I perceive the current development trends in agriculture not sustainable enough. I assume that the worldview underlying the electromagnetic and intuitive perspectives, as described in this essay, may contribute to fundamental solutions. I believe the subject deserves intensive and urgent attention in the near future, not only in farming but also in human health.

Towards a new vision on nature and health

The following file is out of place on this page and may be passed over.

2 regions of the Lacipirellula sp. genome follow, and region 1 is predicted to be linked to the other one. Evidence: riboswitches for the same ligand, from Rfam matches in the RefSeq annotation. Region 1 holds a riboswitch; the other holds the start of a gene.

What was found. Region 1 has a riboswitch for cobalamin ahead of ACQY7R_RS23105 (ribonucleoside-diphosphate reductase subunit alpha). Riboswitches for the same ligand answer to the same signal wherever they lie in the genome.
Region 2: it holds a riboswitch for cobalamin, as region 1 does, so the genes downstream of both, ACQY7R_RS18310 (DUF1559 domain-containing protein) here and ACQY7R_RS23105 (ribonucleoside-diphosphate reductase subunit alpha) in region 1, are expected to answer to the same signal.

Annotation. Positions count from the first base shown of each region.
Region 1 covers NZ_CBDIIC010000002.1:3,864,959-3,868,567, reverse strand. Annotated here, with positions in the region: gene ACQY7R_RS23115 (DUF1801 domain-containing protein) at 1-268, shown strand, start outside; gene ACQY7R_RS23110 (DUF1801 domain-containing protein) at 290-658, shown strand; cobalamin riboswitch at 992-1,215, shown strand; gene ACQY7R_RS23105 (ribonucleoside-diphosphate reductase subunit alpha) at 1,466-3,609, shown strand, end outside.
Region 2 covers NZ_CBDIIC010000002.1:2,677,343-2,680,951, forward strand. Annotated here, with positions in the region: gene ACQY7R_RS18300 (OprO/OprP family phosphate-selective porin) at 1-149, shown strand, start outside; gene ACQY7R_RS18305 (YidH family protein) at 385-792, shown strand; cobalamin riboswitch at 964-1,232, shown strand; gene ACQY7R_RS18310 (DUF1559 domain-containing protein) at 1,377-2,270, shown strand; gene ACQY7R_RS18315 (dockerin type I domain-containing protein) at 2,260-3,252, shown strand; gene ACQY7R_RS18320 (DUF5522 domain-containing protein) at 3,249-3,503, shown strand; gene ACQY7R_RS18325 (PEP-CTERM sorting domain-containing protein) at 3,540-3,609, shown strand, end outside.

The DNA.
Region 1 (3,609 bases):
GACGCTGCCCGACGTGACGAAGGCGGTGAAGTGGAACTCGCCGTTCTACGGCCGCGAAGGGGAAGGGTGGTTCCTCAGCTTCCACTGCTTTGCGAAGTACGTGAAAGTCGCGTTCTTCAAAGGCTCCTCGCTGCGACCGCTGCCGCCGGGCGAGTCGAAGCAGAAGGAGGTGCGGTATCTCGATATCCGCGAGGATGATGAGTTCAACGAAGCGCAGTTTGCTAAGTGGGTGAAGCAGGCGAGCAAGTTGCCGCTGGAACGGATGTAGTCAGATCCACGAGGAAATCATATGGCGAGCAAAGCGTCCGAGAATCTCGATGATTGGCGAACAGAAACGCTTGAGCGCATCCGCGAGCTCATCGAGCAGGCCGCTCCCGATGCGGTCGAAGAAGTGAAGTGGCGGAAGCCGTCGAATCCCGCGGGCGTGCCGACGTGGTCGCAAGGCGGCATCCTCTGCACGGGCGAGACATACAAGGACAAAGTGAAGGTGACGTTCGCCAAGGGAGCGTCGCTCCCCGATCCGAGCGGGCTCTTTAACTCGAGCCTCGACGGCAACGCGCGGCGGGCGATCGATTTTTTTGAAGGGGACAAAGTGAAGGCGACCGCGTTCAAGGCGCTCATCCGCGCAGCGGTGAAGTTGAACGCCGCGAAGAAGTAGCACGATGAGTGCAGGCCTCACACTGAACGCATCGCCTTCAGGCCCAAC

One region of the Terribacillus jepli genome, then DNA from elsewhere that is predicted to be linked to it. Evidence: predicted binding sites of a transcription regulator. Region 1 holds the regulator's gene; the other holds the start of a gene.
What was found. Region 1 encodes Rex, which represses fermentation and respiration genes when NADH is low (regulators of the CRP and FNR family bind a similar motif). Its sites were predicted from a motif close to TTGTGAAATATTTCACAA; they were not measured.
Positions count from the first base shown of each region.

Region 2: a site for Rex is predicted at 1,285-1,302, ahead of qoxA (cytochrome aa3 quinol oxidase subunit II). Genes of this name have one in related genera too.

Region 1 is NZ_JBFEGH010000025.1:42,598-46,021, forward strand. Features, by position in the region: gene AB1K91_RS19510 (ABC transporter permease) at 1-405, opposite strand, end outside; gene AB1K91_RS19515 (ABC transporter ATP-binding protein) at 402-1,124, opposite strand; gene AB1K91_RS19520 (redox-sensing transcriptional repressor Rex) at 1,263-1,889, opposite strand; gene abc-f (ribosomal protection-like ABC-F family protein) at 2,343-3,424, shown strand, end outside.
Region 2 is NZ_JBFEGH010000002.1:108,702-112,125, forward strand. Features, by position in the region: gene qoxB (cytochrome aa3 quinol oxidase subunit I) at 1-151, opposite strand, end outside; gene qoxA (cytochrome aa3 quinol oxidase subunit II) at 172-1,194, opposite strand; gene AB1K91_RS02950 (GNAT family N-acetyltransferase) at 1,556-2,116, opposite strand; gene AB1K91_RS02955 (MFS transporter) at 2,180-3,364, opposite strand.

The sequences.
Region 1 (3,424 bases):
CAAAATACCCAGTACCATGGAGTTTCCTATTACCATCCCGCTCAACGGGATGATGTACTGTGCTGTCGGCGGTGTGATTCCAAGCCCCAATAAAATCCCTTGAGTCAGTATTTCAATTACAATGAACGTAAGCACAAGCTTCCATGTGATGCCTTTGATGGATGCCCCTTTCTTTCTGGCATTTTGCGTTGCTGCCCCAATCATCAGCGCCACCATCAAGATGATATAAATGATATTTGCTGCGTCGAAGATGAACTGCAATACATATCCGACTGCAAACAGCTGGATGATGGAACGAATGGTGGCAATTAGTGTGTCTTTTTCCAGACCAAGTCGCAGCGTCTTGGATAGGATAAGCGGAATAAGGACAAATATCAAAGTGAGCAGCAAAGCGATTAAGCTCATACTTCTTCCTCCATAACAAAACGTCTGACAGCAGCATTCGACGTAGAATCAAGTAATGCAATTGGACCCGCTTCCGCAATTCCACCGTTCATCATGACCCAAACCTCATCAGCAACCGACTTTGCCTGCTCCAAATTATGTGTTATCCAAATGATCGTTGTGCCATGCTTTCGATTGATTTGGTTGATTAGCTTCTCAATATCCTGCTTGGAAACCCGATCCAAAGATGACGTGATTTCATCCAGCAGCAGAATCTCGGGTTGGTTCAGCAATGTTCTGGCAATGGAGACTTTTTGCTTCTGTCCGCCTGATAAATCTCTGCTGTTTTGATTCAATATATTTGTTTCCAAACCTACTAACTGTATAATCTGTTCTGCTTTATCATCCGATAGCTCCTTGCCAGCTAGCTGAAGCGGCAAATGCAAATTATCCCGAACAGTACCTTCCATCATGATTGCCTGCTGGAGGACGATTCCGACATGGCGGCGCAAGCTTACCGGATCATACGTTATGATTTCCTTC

The relevant lesson from Narby’s hypothesis, as presented in box 1, would suggest that both ways of knowing, of the cell biologist and of the shaman, in spite of completely contradictory approaches and paradigms, do describe the same reality of nature. Indeed in different languages but astonishingly comparable in their images. However, the basic hurdle in communication between both ways of knowing seems to be the mutually excluding paradigms of human-nature relationship: shamans assume nature to be animate and able to communicate; positivist scientists assume nature to be inanimate and therefore unable to communicate. This seems to result in the fact that Narby’s hypothesis, and the shaman knowledge he refers to, cannot be accepted as scientifically relevant, which in turn results in non-communication. My assumption is that the only way to get the-possibility-of-communication-with-nature accepted is by experiencing it personally. Therefore the researchers in the field of nature and human health are in a key-position to further explore this enlarged view on nature. It brings one in the very position of personally experiencing the effects of being in nature on one’s own mind and body.